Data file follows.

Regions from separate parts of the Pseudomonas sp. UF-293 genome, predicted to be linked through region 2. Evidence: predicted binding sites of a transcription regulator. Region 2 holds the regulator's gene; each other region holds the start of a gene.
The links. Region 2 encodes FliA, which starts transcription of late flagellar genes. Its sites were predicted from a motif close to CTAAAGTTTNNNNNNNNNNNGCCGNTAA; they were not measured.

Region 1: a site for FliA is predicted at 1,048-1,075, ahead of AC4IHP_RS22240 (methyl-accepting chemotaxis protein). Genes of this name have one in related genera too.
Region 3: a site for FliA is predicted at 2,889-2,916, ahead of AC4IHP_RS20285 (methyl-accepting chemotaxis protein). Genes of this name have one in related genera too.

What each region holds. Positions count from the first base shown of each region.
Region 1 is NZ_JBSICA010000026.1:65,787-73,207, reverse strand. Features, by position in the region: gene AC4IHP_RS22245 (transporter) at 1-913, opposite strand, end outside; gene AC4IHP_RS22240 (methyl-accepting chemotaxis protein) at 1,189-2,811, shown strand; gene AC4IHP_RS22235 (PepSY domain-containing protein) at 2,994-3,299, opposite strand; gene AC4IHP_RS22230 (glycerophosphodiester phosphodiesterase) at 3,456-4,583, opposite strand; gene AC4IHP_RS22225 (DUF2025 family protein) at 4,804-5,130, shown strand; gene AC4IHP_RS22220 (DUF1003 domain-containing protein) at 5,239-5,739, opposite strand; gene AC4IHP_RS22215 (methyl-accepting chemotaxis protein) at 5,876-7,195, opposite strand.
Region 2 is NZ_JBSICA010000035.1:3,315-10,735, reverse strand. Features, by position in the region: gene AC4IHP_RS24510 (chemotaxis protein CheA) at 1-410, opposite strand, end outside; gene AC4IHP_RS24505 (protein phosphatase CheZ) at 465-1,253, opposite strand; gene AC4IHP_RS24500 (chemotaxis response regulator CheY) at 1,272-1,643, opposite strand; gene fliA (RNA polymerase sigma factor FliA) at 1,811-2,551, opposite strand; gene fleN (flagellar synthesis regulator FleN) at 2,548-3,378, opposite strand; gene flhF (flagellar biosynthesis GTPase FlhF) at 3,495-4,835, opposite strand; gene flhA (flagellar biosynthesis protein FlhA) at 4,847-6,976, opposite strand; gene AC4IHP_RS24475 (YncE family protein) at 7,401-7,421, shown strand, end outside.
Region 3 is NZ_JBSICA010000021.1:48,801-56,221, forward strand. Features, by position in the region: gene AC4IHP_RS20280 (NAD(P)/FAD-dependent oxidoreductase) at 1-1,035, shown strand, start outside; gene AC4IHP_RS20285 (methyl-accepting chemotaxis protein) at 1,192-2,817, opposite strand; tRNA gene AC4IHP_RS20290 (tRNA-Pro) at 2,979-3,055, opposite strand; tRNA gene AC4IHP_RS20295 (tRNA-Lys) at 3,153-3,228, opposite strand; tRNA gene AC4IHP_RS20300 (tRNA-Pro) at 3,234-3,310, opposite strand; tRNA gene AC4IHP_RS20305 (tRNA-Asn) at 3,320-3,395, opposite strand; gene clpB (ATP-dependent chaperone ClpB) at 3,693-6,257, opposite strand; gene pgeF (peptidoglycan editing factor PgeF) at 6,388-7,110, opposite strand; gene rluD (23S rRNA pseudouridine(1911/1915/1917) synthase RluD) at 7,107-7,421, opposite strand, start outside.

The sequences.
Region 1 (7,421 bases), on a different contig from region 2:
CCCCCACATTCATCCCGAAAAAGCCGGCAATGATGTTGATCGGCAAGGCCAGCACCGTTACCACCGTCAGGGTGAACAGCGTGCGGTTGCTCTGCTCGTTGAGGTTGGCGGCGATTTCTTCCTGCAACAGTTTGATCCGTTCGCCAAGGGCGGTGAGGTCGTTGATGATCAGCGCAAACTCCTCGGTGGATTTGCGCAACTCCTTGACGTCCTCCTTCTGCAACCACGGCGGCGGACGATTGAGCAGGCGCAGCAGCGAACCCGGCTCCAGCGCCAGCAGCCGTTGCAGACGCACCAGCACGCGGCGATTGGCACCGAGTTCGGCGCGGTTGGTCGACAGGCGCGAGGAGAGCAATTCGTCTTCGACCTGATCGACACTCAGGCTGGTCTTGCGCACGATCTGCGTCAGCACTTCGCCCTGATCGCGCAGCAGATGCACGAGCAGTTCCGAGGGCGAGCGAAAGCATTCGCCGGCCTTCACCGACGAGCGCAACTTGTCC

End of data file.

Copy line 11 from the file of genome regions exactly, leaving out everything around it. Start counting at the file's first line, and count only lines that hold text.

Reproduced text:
CCCCCACATTCATCCCGAAAAAGCCGGCAATGATGTTGATCGGCAAGGCCAGCACCGTTACCACCGTCAGGGTGAACAGCGTGCGGTTGCTCTGCTCGTTGAGGTTGGCGGCGATTTCTTCCTGCAACAGTTTGATCCGTTCGCCAAGGGCGGTGAGGTCGTTGATGATCAGCGCAAACTCCTCGGTGGATTTGCGCAACTCCTTGACGTCCTCCTTCTGCAACCACGGCGGCGGACGATTGAGCAGGCGCAGCAGCGAACCCGGCTCCAGCGCCAGCAGCCGTTGCAGACGCACCAGCACGCGGCGATTGGCACCGAGTTCGGCGCGGTTGGTCGACAGGCGCGAGGAGAGCAATTCGTCTTCGACCTGATCGACACTCAGGCTGGTCTTGCGCACGATCTGCGTCAGCACTTCGCCCTGATCGCGCAGCAGATGCACGAGCAGTTCCGAGGGCGAGCGAAAGCATTCGCCGGCCTTCACCGACGAGCGCAACTTGTCC